“There are no end of paintings, just not enough time to do it all!
“I paint from my heart. And memories. Especially as now I’m 83, my sight is blurred. I’m getting used to it. What I can see is the colours, the sun, the leaves, flowers. I can see everything, but it’s in a sort of smokey world. Everything is interesting. I see a lot of shapes now. As my vision is simpler, it makes the shapes even more interesting.
“My father inspired me. He told me that I had a gift and I should use it. I missed my dad all my life, I never lived with him. He had a gallery in Paris, and he loved art. He told me I had a gift and bought some of my work and encouraged me that way. It was fantastic.
“My mum was a very good painter. She would use her fingers and a palette knife. She did portraits and landscape and the sea. She was very brilliant. But she didn’t teach me. I was little when I saw her painting. Later in the war she couldn’t paint much because there was no money, no food, she had to look after us. She had no money to buy oils. She did do some painting, and she paid a doctor with a painting.
Do you have a creative ritual? When you start a painting is there something you do every time, or is there a place you go?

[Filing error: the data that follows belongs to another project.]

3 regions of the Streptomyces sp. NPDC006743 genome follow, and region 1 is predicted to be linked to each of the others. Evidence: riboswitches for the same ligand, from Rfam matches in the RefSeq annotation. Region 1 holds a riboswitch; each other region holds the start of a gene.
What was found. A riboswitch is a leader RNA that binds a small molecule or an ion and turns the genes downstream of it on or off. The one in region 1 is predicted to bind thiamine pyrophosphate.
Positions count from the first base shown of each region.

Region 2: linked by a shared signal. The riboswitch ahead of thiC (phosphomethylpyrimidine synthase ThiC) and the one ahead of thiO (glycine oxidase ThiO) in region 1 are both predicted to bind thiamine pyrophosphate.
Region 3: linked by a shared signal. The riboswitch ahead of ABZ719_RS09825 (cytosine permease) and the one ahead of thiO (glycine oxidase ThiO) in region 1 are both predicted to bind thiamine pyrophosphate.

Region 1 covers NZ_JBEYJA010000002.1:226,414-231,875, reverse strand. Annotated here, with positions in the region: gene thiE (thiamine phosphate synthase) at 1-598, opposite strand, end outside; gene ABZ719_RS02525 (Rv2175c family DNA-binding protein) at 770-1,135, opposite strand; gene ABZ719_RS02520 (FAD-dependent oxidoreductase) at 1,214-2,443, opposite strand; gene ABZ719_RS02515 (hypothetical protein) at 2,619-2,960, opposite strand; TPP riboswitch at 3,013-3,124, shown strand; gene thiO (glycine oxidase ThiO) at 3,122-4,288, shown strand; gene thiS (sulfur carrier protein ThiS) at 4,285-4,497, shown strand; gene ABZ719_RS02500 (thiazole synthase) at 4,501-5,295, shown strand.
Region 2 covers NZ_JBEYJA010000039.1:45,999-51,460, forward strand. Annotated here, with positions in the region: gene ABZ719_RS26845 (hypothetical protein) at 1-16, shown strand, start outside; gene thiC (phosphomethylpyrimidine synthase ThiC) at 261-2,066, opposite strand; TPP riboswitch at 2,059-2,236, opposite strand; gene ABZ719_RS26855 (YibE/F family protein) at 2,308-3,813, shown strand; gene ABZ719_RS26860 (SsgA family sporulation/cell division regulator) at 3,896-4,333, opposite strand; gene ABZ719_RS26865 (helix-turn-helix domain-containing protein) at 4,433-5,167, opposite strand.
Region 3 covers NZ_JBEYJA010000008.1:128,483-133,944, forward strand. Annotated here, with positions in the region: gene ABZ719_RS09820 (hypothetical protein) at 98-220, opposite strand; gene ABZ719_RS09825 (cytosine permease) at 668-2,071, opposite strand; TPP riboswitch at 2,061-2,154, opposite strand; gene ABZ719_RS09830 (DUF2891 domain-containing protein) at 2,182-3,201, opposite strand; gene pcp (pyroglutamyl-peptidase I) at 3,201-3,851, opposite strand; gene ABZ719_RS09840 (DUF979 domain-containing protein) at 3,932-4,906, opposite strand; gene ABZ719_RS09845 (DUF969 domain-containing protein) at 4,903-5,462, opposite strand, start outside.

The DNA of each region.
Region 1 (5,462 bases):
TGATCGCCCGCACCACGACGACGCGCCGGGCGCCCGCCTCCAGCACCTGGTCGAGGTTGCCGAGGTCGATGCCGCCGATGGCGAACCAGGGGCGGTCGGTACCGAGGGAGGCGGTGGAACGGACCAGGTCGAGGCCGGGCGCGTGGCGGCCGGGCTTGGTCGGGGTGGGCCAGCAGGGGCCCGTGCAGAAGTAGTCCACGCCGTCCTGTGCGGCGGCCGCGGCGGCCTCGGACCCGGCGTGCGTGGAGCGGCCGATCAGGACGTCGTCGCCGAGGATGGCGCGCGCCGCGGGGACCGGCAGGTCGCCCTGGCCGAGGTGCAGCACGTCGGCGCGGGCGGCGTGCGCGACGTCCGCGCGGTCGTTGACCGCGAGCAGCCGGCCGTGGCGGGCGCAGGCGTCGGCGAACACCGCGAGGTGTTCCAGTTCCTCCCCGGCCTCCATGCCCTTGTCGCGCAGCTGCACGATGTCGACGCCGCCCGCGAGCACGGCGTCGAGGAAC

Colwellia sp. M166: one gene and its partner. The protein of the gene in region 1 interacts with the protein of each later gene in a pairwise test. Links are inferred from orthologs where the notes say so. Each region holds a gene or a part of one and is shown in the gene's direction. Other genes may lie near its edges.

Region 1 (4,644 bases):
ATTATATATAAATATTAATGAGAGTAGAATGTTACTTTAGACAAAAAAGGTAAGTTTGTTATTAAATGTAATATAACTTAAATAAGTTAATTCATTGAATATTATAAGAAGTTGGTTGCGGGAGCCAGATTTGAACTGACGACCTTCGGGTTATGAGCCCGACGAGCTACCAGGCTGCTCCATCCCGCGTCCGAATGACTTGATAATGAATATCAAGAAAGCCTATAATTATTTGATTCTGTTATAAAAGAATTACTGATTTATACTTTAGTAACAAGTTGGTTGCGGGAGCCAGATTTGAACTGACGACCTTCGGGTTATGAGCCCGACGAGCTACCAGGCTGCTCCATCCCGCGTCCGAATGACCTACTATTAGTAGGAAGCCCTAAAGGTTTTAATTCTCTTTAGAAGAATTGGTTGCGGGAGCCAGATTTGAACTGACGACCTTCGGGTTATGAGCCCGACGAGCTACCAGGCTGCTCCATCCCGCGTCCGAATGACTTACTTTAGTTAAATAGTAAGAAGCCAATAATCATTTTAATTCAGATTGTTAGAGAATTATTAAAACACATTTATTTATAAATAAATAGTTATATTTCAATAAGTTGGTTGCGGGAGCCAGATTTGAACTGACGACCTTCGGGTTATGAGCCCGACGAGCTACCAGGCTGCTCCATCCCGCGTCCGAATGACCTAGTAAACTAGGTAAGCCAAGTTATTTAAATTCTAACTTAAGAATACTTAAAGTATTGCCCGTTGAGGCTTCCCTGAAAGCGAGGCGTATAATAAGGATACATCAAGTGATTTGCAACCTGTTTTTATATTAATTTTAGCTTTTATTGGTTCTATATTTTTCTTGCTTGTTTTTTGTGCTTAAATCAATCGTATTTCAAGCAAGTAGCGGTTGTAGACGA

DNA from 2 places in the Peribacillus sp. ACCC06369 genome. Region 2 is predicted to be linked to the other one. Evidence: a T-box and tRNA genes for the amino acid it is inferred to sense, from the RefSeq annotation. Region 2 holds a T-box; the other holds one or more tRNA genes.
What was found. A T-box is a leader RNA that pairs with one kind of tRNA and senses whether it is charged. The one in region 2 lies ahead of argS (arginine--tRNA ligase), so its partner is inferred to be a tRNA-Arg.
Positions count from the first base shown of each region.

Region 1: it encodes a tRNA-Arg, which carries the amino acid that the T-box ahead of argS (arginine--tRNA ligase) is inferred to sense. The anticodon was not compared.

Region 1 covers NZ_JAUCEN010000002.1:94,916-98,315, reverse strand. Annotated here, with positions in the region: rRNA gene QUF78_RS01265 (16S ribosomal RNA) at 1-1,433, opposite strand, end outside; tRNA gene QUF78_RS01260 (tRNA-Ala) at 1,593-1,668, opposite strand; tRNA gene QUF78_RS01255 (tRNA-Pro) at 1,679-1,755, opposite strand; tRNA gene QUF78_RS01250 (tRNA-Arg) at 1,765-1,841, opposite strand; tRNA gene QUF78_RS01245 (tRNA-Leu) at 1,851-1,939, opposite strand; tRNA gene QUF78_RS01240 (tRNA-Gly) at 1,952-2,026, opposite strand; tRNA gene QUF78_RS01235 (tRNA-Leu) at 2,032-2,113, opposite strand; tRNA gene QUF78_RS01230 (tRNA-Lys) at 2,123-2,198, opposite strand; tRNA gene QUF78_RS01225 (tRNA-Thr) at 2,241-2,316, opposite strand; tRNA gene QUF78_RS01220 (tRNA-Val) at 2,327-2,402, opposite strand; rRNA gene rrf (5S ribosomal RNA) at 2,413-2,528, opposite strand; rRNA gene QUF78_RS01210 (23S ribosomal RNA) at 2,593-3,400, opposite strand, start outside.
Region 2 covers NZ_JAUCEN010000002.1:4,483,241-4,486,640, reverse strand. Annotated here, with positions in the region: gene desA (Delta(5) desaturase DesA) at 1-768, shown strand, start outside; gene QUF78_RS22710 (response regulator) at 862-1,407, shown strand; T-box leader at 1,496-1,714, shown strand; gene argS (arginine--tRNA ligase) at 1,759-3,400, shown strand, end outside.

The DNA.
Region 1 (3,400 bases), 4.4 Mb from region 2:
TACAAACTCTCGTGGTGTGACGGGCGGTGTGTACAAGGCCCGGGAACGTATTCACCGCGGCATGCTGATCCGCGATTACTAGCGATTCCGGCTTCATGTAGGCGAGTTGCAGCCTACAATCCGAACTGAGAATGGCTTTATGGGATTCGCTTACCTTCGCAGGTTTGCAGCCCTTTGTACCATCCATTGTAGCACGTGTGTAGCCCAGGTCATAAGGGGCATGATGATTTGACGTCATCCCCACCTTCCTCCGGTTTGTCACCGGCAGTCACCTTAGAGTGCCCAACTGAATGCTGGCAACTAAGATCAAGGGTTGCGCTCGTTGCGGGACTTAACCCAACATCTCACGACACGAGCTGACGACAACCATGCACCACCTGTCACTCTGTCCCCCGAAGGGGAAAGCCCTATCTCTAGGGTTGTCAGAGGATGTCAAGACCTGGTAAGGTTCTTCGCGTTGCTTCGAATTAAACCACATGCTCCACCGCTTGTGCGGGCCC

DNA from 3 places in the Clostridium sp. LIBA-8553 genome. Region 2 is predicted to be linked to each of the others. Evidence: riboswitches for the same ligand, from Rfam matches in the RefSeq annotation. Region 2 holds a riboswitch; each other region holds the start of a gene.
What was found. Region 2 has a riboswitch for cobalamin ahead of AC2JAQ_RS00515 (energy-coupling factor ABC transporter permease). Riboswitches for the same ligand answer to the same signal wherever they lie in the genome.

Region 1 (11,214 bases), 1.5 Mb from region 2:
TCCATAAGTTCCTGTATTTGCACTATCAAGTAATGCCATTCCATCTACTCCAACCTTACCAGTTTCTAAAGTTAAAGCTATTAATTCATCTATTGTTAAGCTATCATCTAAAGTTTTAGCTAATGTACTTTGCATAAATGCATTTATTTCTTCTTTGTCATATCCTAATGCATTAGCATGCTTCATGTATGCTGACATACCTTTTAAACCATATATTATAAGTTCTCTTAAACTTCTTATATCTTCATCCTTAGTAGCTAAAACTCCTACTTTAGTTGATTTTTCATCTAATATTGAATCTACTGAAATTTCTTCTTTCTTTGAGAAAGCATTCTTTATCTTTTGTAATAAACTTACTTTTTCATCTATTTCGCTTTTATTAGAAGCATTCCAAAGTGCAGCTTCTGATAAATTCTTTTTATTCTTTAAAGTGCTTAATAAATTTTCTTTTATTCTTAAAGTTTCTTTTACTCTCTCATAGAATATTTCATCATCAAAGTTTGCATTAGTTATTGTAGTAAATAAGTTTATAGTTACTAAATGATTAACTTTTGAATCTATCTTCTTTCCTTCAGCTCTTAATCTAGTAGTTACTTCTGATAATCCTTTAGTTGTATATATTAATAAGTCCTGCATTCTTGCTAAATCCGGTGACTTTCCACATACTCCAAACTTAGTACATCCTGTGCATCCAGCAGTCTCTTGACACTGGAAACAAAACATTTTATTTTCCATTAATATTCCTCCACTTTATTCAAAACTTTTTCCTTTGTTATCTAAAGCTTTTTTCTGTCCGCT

“Often I have an idea when I get up in the morning. It comes and, quick, I must do that. I did two paintings of Jacob and the Angel lately. It came to me like that.
“I love sitting in my studio and I wait for inspiration. I listen to my iPad, I like music but I don’t paint the music. I like my own silence.
“I listen to spiritual talks. I’m interested in changing my way of being, becoming less self centred, more gentle and kind and not criticise people. I’ve always liked truthfulness and I love people.
“Before I painted, I had the ideas in my head and, funnily enough, now when I shut my eyes, I see painting. I see faces with my eyes shut. My daughters. I see their smile. I have lots of ideas all the time. I see shapes, I’m not abstract, but what I do is getting much more simple. The charcoal is brilliant, it’s neat lines, very sharp, black and white and then colour with it. Even without colour it’s colourful. I love black. I love black and white together it’s brilliant.